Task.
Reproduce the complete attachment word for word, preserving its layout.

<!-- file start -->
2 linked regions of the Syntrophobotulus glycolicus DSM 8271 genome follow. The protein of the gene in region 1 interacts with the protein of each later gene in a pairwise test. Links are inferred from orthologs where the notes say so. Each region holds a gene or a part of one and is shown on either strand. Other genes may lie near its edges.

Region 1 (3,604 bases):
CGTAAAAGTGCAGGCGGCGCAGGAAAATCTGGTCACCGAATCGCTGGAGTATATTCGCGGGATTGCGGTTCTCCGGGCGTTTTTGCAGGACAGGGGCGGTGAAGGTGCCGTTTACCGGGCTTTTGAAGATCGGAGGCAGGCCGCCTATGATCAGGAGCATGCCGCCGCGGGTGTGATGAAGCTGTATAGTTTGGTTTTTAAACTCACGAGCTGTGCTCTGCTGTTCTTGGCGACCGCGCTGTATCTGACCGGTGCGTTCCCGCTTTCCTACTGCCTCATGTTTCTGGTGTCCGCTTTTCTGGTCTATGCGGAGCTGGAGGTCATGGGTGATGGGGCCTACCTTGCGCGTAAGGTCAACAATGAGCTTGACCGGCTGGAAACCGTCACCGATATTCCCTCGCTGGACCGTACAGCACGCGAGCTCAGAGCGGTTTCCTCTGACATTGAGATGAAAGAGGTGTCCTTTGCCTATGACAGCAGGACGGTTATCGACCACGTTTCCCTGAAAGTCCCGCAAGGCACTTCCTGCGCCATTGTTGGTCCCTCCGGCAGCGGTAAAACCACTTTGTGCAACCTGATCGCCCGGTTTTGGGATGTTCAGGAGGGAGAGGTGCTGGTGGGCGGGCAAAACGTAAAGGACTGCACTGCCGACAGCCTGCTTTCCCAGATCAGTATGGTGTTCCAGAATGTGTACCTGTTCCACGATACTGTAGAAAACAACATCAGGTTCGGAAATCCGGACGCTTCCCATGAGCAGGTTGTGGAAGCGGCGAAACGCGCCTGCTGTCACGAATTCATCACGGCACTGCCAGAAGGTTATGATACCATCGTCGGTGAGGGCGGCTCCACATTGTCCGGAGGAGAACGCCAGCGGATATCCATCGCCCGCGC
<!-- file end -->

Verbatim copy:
2 linked regions of the Syntrophobotulus glycolicus DSM 8271 genome follow. The protein of the gene in region 1 interacts with the protein of each later gene in a pairwise test. Links are inferred from orthologs where the notes say so. Each region holds a gene or a part of one and is shown on either strand. Other genes may lie near its edges.

Region 1 (3,604 bases):
CGTAAAAGTGCAGGCGGCGCAGGAAAATCTGGTCACCGAATCGCTGGAGTATATTCGCGGGATTGCGGTTCTCCGGGCGTTTTTGCAGGACAGGGGCGGTGAAGGTGCCGTTTACCGGGCTTTTGAAGATCGGAGGCAGGCCGCCTATGATCAGGAGCATGCCGCCGCGGGTGTGATGAAGCTGTATAGTTTGGTTTTTAAACTCACGAGCTGTGCTCTGCTGTTCTTGGCGACCGCGCTGTATCTGACCGGTGCGTTCCCGCTTTCCTACTGCCTCATGTTTCTGGTGTCCGCTTTTCTGGTCTATGCGGAGCTGGAGGTCATGGGTGATGGGGCCTACCTTGCGCGTAAGGTCAACAATGAGCTTGACCGGCTGGAAACCGTCACCGATATTCCCTCGCTGGACCGTACAGCACGCGAGCTCAGAGCGGTTTCCTCTGACATTGAGATGAAAGAGGTGTCCTTTGCCTATGACAGCAGGACGGTTATCGACCACGTTTCCCTGAAAGTCCCGCAAGGCACTTCCTGCGCCATTGTTGGTCCCTCCGGCAGCGGTAAAACCACTTTGTGCAACCTGATCGCCCGGTTTTGGGATGTTCAGGAGGGAGAGGTGCTGGTGGGCGGGCAAAACGTAAAGGACTGCACTGCCGACAGCCTGCTTTCCCAGATCAGTATGGTGTTCCAGAATGTGTACCTGTTCCACGATACTGTAGAAAACAACATCAGGTTCGGAAATCCGGACGCTTCCCATGAGCAGGTTGTGGAAGCGGCGAAACGCGCCTGCTGTCACGAATTCATCACGGCACTGCCAGAAGGTTATGATACCATCGTCGGTGAGGGCGGCTCCACATTGTCCGGAGGAGAACGCCAGCGGATATCCATCGCCCGCGC